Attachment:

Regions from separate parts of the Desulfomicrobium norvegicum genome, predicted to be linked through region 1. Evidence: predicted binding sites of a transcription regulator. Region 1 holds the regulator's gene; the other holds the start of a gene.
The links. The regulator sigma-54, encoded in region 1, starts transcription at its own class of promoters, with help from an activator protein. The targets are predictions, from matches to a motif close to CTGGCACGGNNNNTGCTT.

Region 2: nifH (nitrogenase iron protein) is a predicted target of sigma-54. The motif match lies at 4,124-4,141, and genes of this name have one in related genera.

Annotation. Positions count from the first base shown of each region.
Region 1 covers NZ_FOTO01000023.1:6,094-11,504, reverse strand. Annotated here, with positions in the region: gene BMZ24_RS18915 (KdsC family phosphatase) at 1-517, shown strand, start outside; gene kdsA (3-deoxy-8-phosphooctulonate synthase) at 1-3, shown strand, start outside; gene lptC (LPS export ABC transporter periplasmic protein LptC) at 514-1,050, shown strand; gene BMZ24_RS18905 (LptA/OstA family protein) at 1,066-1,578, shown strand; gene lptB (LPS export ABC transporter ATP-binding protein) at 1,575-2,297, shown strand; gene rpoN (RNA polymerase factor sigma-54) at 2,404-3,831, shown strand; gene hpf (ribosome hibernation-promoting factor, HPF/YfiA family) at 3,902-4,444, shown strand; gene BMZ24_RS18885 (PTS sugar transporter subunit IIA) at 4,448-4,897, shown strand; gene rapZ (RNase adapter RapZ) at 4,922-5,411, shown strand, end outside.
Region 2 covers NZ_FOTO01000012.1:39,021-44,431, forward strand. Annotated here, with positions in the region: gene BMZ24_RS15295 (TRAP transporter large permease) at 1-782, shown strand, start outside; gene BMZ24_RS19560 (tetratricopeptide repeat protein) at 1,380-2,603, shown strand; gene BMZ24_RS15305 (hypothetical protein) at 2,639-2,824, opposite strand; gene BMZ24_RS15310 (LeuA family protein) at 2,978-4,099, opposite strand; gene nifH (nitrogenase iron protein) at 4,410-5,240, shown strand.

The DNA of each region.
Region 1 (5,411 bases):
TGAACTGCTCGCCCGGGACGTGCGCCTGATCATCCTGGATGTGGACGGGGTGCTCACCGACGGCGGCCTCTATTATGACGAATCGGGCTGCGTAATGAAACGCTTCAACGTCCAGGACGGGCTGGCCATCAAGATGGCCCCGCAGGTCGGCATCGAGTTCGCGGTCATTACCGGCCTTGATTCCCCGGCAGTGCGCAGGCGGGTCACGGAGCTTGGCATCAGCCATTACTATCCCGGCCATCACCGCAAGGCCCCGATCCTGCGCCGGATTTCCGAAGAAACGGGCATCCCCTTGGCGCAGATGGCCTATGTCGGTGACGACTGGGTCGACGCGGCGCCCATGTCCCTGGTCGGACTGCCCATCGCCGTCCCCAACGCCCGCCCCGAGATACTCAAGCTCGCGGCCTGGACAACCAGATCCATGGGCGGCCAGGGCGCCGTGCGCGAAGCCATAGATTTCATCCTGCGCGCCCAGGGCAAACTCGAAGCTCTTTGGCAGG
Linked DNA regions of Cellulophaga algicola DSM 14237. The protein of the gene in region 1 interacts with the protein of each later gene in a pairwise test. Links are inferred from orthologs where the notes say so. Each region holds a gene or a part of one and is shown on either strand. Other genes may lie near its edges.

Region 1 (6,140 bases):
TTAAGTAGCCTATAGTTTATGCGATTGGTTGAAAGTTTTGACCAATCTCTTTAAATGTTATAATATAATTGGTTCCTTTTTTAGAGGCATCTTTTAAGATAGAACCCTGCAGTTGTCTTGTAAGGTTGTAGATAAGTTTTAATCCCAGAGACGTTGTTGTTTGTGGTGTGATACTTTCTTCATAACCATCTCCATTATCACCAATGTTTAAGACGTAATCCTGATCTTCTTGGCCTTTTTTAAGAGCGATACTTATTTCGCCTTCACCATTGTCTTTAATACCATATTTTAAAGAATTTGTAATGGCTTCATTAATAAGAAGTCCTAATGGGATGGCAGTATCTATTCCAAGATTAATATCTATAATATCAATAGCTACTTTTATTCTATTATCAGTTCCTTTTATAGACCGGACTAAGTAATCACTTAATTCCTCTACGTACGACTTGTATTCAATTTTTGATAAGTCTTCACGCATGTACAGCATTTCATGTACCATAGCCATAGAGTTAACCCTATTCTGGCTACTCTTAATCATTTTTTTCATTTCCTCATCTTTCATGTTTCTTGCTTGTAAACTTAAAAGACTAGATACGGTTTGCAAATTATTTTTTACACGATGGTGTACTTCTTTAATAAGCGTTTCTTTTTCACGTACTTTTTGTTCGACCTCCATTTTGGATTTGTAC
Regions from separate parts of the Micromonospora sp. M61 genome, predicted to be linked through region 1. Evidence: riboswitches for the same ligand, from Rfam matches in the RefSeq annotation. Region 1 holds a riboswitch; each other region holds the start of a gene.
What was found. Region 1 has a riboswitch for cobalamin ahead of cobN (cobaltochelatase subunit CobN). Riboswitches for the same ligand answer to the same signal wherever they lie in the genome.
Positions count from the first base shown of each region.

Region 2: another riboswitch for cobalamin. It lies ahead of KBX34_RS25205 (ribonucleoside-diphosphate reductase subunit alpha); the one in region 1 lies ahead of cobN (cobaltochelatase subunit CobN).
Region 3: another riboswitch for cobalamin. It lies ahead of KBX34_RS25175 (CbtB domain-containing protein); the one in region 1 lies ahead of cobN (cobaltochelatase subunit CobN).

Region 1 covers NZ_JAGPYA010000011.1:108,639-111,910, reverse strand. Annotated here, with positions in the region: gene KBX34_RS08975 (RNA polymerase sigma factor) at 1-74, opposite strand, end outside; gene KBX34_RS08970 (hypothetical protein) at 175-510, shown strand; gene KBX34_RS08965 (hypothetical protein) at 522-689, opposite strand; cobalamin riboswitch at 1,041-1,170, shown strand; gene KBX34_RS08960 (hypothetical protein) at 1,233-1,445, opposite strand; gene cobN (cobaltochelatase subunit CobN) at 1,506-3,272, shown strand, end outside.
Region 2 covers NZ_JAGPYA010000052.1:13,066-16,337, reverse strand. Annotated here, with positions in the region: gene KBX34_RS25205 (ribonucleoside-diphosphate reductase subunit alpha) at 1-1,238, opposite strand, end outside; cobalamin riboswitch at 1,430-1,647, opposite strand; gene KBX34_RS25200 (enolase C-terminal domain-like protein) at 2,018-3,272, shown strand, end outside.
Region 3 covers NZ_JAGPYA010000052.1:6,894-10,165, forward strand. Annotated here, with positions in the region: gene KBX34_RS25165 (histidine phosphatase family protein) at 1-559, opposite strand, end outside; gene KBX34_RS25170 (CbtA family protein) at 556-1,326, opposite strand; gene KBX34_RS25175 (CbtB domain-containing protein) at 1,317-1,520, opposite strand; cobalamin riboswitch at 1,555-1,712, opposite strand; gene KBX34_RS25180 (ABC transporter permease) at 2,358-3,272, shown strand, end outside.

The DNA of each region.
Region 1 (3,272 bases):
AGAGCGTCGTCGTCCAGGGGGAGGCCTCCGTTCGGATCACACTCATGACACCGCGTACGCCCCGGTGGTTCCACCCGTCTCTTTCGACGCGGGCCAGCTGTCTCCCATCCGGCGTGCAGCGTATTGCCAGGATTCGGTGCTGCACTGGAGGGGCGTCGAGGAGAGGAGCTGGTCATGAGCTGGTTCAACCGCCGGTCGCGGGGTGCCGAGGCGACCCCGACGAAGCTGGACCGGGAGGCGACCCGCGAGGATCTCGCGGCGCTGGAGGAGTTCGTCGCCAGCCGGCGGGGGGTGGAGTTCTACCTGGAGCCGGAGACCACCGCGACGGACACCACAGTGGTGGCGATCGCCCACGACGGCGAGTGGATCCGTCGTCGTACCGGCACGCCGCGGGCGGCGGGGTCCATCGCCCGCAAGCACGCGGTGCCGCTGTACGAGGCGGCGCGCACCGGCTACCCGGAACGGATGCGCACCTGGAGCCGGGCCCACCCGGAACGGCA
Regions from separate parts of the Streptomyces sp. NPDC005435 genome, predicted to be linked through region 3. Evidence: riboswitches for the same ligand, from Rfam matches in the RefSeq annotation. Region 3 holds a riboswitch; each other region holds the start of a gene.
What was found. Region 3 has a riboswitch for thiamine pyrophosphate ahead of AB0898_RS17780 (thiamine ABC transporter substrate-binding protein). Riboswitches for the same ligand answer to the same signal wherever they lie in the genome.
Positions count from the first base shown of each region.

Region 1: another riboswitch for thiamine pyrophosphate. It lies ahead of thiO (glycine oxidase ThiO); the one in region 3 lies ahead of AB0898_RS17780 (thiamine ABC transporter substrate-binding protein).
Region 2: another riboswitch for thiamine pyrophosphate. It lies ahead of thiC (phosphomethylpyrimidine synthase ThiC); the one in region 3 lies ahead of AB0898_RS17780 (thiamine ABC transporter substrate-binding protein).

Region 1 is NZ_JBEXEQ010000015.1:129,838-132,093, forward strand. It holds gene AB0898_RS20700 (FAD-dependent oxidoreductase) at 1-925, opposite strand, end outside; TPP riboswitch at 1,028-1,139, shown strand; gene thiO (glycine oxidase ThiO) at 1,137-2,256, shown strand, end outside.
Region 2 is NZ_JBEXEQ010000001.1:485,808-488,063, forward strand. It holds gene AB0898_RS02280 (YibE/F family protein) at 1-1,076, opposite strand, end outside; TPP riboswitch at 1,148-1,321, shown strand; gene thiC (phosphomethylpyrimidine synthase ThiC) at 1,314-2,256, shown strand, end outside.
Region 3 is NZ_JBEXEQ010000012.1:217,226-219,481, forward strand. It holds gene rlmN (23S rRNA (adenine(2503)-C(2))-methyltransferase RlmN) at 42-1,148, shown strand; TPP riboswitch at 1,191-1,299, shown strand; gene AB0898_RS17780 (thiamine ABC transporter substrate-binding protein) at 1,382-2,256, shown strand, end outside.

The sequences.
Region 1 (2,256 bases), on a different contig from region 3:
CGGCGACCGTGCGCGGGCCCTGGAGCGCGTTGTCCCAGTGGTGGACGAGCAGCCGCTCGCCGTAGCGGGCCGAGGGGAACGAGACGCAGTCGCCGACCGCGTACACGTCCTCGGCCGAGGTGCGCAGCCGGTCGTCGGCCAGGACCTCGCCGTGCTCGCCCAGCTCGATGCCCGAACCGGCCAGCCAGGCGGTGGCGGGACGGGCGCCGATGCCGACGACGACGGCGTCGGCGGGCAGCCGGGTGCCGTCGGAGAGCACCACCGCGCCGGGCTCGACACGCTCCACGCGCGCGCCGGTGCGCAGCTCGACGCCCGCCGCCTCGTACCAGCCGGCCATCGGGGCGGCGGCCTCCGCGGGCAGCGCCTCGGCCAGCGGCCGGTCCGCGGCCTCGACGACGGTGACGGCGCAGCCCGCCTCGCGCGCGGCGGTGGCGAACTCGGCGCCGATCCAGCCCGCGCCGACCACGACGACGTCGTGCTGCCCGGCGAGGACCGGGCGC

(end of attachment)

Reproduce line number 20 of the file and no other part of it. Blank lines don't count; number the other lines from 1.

Region 3 covers NZ_JAGPYA010000052.1:6,894-10,165, forward strand. Annotated here, with positions in the region: gene KBX34_RS25165 (histidine phosphatase family protein) at 1-559, opposite strand, end outside; gene KBX34_RS25170 (CbtA family protein) at 556-1,326, opposite strand; gene KBX34_RS25175 (CbtB domain-containing protein) at 1,317-1,520, opposite strand; cobalamin riboswitch at 1,555-1,712, opposite strand; gene KBX34_RS25180 (ABC transporter permease) at 2,358-3,272, shown strand, end outside.